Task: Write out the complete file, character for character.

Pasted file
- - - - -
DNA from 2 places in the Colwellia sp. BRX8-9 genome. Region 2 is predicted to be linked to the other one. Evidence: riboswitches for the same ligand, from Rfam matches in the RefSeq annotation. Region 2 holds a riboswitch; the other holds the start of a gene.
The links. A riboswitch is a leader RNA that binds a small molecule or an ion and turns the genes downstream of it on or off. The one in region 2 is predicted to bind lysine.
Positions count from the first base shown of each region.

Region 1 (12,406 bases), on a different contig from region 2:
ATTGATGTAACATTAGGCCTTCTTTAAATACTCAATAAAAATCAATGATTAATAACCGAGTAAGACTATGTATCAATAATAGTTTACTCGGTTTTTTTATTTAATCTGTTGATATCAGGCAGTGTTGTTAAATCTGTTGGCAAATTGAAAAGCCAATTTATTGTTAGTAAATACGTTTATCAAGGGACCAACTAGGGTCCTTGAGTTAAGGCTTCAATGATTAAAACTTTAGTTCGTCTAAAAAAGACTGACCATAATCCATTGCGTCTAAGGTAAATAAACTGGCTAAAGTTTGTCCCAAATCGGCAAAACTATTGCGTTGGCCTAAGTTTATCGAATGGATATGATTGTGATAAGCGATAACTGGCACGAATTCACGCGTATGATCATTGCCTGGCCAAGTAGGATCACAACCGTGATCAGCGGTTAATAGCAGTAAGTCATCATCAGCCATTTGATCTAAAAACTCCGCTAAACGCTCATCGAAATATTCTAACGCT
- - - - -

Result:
DNA from 2 places in the Colwellia sp. BRX8-9 genome. Region 2 is predicted to be linked to the other one. Evidence: riboswitches for the same ligand, from Rfam matches in the RefSeq annotation. Region 2 holds a riboswitch; the other holds the start of a gene.
The links. A riboswitch is a leader RNA that binds a small molecule or an ion and turns the genes downstream of it on or off. The one in region 2 is predicted to bind lysine.
Positions count from the first base shown of each region.

Region 1 (12,406 bases), on a different contig from region 2:
ATTGATGTAACATTAGGCCTTCTTTAAATACTCAATAAAAATCAATGATTAATAACCGAGTAAGACTATGTATCAATAATAGTTTACTCGGTTTTTTTATTTAATCTGTTGATATCAGGCAGTGTTGTTAAATCTGTTGGCAAATTGAAAAGCCAATTTATTGTTAGTAAATACGTTTATCAAGGGACCAACTAGGGTCCTTGAGTTAAGGCTTCAATGATTAAAACTTTAGTTCGTCTAAAAAAGACTGACCATAATCCATTGCGTCTAAGGTAAATAAACTGGCTAAAGTTTGTCCCAAATCGGCAAAACTATTGCGTTGGCCTAAGTTTATCGAATGGATATGATTGTGATAAGCGATAACTGGCACGAATTCACGCGTATGATCATTGCCTGGCCAAGTAGGATCACAACCGTGATCAGCGGTTAATAGCAGTAAGTCATCATCAGCCATTTGATCTAAAAACTCCGCTAAACGCTCATCGAAATATTCTAACGCT